After the discussions in the house, which lasted throughout the day, the measures of the proposed healthcare bill were rejected by the Republicans. But the Democrats managed a narrow victory, with only one Republican vote, which actually further highlighted the ideological divide between the two parties over healthcare.
The Democrats had long waited for the bill and the House cheered aloud when House Speaker Nancy Pelosi went to the speaker’s chair and announced, “The bill is passed.”
Although the bill will still requires Senate nod, the approval by the House has certainly given a boost to US President Obama’s campaign to extend healthcare to all citizens of USA.
About the healthcare bill
The 2000 page legislation is designed to provide health insurance to all Americans. The basic idea is to preserve the health care system under which majority of the employees are provided health insurance through work.
The bill is expected to cover 36 million citizens, leaving out 4 percent, compared to 17 percent who do not have insurance currently The insurance companies will be required to provide insurance for all pre-existing medical conditions. Further, it is mandatory for them to provide minimum set of benefits like maternity care, mental health services etc.
Americans would be required to get insurance either through the employer, government, or by buying it themselves.
The government would provide subsidies to offset the high cost of insurance for those who otherwise cannot afford healthcare costs.
The bill also covers tax subsidies of about $25 billion to small businesses to defray the cost of proving insurance to their employees.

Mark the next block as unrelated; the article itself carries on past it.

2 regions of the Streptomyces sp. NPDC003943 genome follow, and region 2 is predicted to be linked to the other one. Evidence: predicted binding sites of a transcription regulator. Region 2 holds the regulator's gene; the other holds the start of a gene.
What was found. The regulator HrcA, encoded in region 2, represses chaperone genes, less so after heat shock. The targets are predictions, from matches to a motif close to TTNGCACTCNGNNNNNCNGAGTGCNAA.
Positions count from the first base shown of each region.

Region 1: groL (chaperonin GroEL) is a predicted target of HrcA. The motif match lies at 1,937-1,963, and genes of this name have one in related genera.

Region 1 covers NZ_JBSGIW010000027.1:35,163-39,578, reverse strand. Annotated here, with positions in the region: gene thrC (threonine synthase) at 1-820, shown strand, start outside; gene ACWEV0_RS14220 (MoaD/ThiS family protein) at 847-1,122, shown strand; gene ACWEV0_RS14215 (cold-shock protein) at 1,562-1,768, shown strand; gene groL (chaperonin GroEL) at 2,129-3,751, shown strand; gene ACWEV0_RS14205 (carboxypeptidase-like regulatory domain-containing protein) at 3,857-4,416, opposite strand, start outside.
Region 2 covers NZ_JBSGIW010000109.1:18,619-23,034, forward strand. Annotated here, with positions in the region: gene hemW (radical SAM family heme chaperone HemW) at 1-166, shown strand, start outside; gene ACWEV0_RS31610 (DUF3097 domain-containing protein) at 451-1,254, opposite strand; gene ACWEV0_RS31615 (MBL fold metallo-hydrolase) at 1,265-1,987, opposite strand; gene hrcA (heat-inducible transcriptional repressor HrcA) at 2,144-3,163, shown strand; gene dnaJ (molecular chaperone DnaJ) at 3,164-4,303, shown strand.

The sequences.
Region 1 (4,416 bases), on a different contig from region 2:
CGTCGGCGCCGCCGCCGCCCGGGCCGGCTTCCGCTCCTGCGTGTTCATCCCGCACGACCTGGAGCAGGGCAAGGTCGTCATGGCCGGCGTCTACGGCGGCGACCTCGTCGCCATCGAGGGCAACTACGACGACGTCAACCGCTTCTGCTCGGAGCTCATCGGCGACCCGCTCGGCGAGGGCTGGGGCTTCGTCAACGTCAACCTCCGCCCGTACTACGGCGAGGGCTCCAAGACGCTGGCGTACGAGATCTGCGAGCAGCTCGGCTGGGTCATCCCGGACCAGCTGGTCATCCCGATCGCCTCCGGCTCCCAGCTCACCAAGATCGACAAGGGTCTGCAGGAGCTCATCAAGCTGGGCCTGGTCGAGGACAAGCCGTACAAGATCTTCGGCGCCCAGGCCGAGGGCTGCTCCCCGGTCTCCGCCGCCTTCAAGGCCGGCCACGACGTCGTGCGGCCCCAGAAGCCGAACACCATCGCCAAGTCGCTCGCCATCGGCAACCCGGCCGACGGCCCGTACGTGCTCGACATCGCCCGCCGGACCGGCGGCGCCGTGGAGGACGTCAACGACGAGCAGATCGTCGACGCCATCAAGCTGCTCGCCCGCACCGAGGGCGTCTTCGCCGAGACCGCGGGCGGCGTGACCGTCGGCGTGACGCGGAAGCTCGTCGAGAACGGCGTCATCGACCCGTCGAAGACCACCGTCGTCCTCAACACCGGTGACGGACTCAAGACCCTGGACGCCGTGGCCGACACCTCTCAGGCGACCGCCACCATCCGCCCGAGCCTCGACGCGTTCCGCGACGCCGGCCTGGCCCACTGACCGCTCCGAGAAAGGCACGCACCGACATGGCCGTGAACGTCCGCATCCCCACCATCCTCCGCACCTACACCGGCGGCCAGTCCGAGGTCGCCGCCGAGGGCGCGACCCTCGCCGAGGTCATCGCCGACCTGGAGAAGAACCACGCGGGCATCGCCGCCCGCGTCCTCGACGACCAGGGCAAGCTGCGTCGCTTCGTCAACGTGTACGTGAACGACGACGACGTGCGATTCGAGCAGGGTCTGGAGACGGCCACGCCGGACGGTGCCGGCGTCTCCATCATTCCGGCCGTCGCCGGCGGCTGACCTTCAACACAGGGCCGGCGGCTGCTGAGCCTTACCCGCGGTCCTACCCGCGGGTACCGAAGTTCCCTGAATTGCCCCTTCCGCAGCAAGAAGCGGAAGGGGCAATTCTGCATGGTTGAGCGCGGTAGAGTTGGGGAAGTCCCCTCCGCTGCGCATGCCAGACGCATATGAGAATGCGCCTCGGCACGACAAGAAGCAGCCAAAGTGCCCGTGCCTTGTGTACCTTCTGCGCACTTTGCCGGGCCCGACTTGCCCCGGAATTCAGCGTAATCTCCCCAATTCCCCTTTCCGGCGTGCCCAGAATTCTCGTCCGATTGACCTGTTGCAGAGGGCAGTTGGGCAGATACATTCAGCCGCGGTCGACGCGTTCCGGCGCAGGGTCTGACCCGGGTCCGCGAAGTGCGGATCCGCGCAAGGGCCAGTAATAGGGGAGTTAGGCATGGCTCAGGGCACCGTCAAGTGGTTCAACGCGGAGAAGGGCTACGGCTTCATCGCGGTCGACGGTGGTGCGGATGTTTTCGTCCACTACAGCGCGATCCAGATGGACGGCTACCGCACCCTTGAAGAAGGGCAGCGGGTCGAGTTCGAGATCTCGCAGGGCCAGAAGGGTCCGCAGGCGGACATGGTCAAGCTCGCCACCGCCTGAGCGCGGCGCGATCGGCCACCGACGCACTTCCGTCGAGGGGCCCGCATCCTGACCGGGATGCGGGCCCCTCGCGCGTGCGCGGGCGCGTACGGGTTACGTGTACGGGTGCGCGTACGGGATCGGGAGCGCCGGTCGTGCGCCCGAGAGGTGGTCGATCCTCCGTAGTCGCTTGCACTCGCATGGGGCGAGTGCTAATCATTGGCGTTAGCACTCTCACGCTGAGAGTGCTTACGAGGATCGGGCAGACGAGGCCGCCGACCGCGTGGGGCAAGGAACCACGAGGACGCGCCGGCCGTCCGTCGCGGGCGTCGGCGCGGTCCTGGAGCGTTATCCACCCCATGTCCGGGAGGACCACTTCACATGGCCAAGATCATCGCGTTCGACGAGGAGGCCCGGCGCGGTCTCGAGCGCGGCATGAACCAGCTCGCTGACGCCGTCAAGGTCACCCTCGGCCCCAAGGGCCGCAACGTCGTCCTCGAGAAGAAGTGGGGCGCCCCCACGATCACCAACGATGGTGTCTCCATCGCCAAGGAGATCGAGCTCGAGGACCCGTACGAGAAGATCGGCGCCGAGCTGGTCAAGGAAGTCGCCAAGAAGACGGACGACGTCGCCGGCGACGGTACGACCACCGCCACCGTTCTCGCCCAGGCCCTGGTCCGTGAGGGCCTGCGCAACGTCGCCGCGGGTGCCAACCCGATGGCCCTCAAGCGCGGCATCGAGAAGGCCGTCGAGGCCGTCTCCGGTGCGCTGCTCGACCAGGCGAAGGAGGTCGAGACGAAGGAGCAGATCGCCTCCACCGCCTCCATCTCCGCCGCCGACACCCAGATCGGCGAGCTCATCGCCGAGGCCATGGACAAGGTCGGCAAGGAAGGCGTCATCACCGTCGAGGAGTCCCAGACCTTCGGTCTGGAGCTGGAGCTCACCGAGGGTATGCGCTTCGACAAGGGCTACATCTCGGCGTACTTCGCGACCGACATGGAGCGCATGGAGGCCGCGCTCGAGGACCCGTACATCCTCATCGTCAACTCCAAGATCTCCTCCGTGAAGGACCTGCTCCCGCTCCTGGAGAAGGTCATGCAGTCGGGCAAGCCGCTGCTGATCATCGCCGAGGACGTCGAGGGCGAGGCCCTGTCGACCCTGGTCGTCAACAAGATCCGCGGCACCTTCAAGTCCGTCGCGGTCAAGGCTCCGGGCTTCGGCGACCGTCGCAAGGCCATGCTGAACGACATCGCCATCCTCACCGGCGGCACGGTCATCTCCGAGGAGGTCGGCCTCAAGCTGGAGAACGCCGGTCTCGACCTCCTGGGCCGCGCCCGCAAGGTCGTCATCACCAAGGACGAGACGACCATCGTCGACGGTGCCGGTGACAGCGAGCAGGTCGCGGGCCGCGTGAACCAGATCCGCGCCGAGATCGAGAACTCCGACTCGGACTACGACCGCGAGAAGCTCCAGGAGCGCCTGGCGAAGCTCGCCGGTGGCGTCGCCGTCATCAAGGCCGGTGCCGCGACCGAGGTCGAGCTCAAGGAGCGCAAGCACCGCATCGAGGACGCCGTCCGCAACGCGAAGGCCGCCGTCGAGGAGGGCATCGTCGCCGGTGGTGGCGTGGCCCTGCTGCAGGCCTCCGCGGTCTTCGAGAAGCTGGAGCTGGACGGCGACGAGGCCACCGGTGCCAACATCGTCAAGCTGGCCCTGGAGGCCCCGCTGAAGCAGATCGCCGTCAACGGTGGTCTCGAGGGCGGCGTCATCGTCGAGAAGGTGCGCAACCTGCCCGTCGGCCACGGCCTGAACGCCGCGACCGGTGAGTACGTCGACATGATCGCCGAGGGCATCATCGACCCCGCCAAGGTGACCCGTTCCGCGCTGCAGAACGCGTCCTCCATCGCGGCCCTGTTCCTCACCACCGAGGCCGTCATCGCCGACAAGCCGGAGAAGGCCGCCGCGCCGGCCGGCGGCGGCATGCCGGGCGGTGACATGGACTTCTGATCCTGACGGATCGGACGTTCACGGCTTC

To pay for the bill, the administration is expected to increase taxes. The democrats have already approved 5.4 percent surtax on individuals who earn more than $500,000 a year and couples who earn more than $1 million.
Bill draws opposition from Republicans and industry
Though the democrats are upbeat about the bill, many have opposed the healthcare measures.
Republicans have raised concerns saying that the bill will only add to the government’s deficit, which is skyrocketing.
Candice Miller, a Michigan Republican, was quoted by KanasCity.com as saying, “We are going to have a complete government takeover of our health care… This is making me sick.”
Many insurance companies and businesses have also actively opposed the bill.
“The healthcare reform bill just passed by the House of Representatives fails the crucial test of reducing the soaring cost of health coverage for businesses or individuals,” U.S. Chamber of Commerce Executive Vice President Bruce Josten said after the vote.